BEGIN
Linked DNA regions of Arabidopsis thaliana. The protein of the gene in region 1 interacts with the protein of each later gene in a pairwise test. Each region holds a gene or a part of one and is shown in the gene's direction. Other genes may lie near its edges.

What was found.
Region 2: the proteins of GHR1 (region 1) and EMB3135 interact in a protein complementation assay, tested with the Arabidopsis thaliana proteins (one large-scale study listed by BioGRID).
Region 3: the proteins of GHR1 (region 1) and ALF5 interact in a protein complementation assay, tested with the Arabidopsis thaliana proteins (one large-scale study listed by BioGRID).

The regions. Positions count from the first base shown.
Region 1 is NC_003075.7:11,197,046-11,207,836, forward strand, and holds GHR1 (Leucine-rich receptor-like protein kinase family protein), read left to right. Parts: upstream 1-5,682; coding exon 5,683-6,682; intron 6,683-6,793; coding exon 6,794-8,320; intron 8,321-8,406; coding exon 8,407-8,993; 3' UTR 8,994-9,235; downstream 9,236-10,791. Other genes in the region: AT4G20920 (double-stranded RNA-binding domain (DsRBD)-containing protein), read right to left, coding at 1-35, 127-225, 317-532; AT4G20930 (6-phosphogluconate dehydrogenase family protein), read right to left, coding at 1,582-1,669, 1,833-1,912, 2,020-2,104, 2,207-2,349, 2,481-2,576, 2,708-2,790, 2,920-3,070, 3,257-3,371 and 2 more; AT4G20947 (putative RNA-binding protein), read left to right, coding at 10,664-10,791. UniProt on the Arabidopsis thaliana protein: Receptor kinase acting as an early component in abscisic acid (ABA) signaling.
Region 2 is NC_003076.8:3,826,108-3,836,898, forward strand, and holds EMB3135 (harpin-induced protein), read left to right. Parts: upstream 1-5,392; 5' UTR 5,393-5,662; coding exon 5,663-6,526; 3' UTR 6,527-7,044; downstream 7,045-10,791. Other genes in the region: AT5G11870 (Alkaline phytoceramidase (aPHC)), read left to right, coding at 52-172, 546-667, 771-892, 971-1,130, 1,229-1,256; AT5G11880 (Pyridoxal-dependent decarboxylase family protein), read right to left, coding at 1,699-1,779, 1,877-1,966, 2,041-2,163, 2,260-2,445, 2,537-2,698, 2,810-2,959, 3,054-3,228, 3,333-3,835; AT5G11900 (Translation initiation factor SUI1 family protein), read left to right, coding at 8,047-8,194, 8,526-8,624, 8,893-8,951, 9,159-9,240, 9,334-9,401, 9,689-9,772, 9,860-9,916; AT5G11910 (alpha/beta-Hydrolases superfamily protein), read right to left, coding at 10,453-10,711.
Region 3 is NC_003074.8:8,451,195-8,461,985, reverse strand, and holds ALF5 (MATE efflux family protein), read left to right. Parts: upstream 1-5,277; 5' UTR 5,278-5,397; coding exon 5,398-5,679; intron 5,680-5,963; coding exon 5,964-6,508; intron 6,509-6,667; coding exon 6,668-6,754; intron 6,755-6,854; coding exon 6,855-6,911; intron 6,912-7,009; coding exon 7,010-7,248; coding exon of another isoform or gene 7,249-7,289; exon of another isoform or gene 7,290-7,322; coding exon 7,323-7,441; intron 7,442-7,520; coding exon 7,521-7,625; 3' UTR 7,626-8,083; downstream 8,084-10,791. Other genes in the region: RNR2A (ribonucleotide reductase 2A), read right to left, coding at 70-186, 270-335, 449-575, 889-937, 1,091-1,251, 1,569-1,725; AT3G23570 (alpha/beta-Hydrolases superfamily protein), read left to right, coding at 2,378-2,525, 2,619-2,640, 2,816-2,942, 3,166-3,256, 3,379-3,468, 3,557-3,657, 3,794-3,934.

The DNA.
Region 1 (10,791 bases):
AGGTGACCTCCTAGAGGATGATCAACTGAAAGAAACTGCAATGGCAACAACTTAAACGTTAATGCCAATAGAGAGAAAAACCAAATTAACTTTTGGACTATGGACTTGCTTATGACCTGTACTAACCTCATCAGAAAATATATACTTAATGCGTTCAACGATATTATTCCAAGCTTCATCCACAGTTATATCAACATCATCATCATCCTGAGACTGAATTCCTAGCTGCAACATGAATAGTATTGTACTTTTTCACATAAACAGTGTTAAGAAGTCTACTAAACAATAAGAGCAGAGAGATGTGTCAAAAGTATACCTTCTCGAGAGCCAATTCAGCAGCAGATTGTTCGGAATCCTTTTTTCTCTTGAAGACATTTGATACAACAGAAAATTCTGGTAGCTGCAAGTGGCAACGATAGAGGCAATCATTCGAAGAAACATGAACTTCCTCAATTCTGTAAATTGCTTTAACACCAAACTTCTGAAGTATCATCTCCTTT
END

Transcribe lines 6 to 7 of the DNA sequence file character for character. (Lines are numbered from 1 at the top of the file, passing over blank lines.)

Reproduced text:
Region 1 is NC_003075.7:11,197,046-11,207,836, forward strand, and holds GHR1 (Leucine-rich receptor-like protein kinase family protein), read left to right. Parts: upstream 1-5,682; coding exon 5,683-6,682; intron 6,683-6,793; coding exon 6,794-8,320; intron 8,321-8,406; coding exon 8,407-8,993; 3' UTR 8,994-9,235; downstream 9,236-10,791. Other genes in the region: AT4G20920 (double-stranded RNA-binding domain (DsRBD)-containing protein), read right to left, coding at 1-35, 127-225, 317-532; AT4G20930 (6-phosphogluconate dehydrogenase family protein), read right to left, coding at 1,582-1,669, 1,833-1,912, 2,020-2,104, 2,207-2,349, 2,481-2,576, 2,708-2,790, 2,920-3,070, 3,257-3,371 and 2 more; AT4G20947 (putative RNA-binding protein), read left to right, coding at 10,664-10,791. UniProt on the Arabidopsis thaliana protein: Receptor kinase acting as an early component in abscisic acid (ABA) signaling.
Region 2 is NC_003076.8:3,826,108-3,836,898, forward strand, and holds EMB3135 (harpin-induced protein), read left to right. Parts: upstream 1-5,392; 5' UTR 5,393-5,662; coding exon 5,663-6,526; 3' UTR 6,527-7,044; downstream 7,045-10,791. Other genes in the region: AT5G11870 (Alkaline phytoceramidase (aPHC)), read left to right, coding at 52-172, 546-667, 771-892, 971-1,130, 1,229-1,256; AT5G11880 (Pyridoxal-dependent decarboxylase family protein), read right to left, coding at 1,699-1,779, 1,877-1,966, 2,041-2,163, 2,260-2,445, 2,537-2,698, 2,810-2,959, 3,054-3,228, 3,333-3,835; AT5G11900 (Translation initiation factor SUI1 family protein), read left to right, coding at 8,047-8,194, 8,526-8,624, 8,893-8,951, 9,159-9,240, 9,334-9,401, 9,689-9,772, 9,860-9,916; AT5G11910 (alpha/beta-Hydrolases superfamily protein), read right to left, coding at 10,453-10,711.